A Culture in Need of Forgiveness

I believe that as a culture we’ve entered into dangerous territory. If you don’t believe just watch the news. Whenever something bad is done by someone, see how people react. Most of the time now, the reaction is the same. People want swift justice and without forgiveness. What we have seen in South Carolina is exception to the rule. The victims chose to forgive Dylann Roof. Their actions, however, are rare. Typically see the opposite reaction.

Photo Credit: ivoras via Compfight cc
Photo Credit: ivoras via Compfight cc

A little while ago, the news broke that a college fraternity was caught on a video singing a song with racist lyrics. This was discovered because video showed up on the internet. Whatever station I was watching was interviewing students on campus. They asked an African American student a very important question and his answer showed that we have crossed a line.

The reporter asked him if he would forgive the students involved if they asked. His answer was, “No.” Continue reading

Remembering that the Bible is full of real people

noahIn the past couple of months I watched Noah and Exodus: Gods and Kings. Now I know that both of these movies came with controversy and the Exodus movie received poor reviews, but I think that there is something that both movies can bring to the table. While neither of these movies entirely lines up with the narratives found in Genesis and Exodus, they reminded me that Noah and Moses were real people with real struggles and real frustrations. Noah showcases his drunkness at the end of the movie and Exodus: Gods and Kings shows a Moses who struggles to accept his past and wrestles with God’s decision to kill the first born of Egypt. Continue reading

Speaking the Truth about God

I’ve been on a journey this year through a chronological Bible reading plan. The plan takes you through Genesis and then into Job. There are a lot of things about the book of Job that are very striking, but this time through Job what really struck me was his “friends” and how easy it is to be just like them.

1024px-William_Blake_Job's_Tormentors_c1785-90_this_state_1800-25_British_Museum_LondonJob is inexplicably stuck with disaster and disease. From the human point of view, there seems to be no rhyme or reason for all this devastation after having lived such a good life. Job begins to lament and question why God would do such a thing to him and his friends are ready with an answer that goes like this, “Obviously, Job, you have done something wrong and you have earned punishment from God. Everyone knows that God punishes people for their sin.” Continue reading

Waiting on Redemption

100_1768Come Thou long expected Jesus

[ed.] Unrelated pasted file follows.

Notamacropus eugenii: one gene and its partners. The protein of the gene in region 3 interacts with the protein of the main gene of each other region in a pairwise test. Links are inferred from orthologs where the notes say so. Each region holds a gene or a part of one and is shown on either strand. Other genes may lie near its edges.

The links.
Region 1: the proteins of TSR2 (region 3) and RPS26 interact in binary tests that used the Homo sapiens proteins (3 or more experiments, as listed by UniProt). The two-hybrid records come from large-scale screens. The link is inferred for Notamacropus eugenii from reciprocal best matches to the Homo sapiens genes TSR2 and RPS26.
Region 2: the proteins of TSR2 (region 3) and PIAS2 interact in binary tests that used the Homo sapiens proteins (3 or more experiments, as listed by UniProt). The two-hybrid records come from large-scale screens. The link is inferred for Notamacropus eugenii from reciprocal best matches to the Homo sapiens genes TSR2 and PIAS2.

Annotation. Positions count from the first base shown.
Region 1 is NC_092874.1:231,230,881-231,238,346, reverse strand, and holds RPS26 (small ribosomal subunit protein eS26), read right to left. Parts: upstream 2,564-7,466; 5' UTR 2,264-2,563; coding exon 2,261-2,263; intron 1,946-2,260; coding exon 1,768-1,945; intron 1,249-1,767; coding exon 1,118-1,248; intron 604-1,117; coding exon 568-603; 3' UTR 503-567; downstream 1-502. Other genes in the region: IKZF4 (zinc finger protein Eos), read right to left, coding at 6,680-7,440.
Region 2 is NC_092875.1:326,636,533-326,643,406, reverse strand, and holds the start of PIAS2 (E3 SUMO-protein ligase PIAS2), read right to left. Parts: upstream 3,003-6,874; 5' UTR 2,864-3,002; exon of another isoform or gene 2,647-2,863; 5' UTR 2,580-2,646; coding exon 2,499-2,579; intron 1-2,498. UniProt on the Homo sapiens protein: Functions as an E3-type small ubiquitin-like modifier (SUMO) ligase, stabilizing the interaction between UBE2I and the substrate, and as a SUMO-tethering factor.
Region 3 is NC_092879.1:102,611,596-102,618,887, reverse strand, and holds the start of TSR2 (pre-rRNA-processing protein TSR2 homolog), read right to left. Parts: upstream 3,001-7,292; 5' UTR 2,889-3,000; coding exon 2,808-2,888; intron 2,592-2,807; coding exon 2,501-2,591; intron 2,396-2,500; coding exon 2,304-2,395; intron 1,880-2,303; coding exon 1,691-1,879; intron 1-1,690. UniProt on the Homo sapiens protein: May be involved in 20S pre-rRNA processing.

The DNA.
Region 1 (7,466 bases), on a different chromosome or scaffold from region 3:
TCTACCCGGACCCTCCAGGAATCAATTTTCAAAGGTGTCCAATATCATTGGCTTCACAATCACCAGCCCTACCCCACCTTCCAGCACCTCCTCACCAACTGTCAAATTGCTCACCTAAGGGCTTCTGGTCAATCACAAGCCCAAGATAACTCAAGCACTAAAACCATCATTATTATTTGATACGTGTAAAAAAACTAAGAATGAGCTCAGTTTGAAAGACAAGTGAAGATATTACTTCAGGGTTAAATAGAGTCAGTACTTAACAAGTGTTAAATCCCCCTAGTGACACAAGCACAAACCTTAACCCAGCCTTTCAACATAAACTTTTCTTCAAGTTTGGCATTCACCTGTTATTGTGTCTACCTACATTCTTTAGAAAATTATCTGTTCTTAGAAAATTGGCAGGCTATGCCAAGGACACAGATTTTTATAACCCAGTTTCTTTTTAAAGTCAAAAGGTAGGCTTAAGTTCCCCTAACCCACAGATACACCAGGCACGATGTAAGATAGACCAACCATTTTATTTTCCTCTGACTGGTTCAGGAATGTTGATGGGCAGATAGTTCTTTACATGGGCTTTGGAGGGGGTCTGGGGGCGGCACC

Born to set Thy people free
From our fears and sins release us
Let us find our rest in Thee
Israel’s strength and consolation
Hope of all the earth Thou art
Dear desire of every nation
Joy of every longing heart
Born Thy people to deliver
Born a child and yet a King
Born to reign in us forever
Now Thy gracious kingdom bring
By Thine own eternal spirit
Rule in all our hearts alone
By Thine all sufficient merit
Raise us to Thy glorious throne 1

It’s probably a bit strange that I would say I am waiting on redemption because I have already been redeemed. When Jesus came, he saved us. His life, death, burial, and resurrection have released us from the power of sin and death. I have been forgiven. James Bryan Smith writes about this in his book The Good and Beautiful God. He says that as Christians we are in Christ. This means that, “Christians are not merely sinners but a new species: persons indwelt by Jesus, possessing the same eternal life that he has. The New Testament is unambiguous on this issue. Several Bible passages affirm this.” 2

Smith goes on, however, to talk about how while sin no longer reigns over us, it still remains. This is the reality that we live in now. Sin has no power over us anymore, but it still exists in this world. This is why I am waiting for redemption. At the heart of all that is broken in this world is the power and presence of sin. We live in a world broken an marred by sin. Sin causes violence, hatred, division, and suffering. When Jesus returns, this will all change. The world will be restored, people will be reconciled, and we will be redeemed. In the words of Andrew Peterson, “The world was good, the world is fallen, the world will be redeemed.” 3

As Christmas quickly approaches, we celebrate the one who came to save us and who will come to make all things new in the end. Together we wait for our savior to return. While we wait let us be about the work of reconciling, restoring, and proclaiming the redemption that he has given us.

Stir up your power, O Lord, and with great might come
among us; and, because we are sorely hindered by our sins,
let your bountiful grace and mercy speedily help and deliver
us; through Jesus Christ our Lord, to whom, with you and
the Holy Spirit, be honor and glory, now and for ever. Amen.4

1. From Come, Thou Long Expected Jesus
2. James Bryan Smith. The Good and Beautiful God: Falling in Love with the God Jesus Knows (Downers Grove, IL: IVP Books, 2009), 154.
3. “All Things New,” Andrew Peterson, Resurrection Letters Volume 2 (Centricity Music, 2010).
4. From the Book of Common Prayer: http://www.bcponline.org/Collects/seasonsc.html#advent

Waiting on Restoration

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Photo Credit: deeksdj via Compfight cc

No more let sins and sorrows grow,
Nor thorns infest the ground;
He comes to make His blessings
Far as the curse is found,
Far as the curse is found,
Far as, far as, the curse is found.1

The world is broken, and in my last post I wrote about the broken relationship between people. When we look at scripture, however, we also see that the earth itself is damaged. In Genesis 3, the ground was cursed and began to produce thorns and thistles. Paul tells us in Romans 8 that all of creation is waiting for redemption and to be restored at the return of Christ.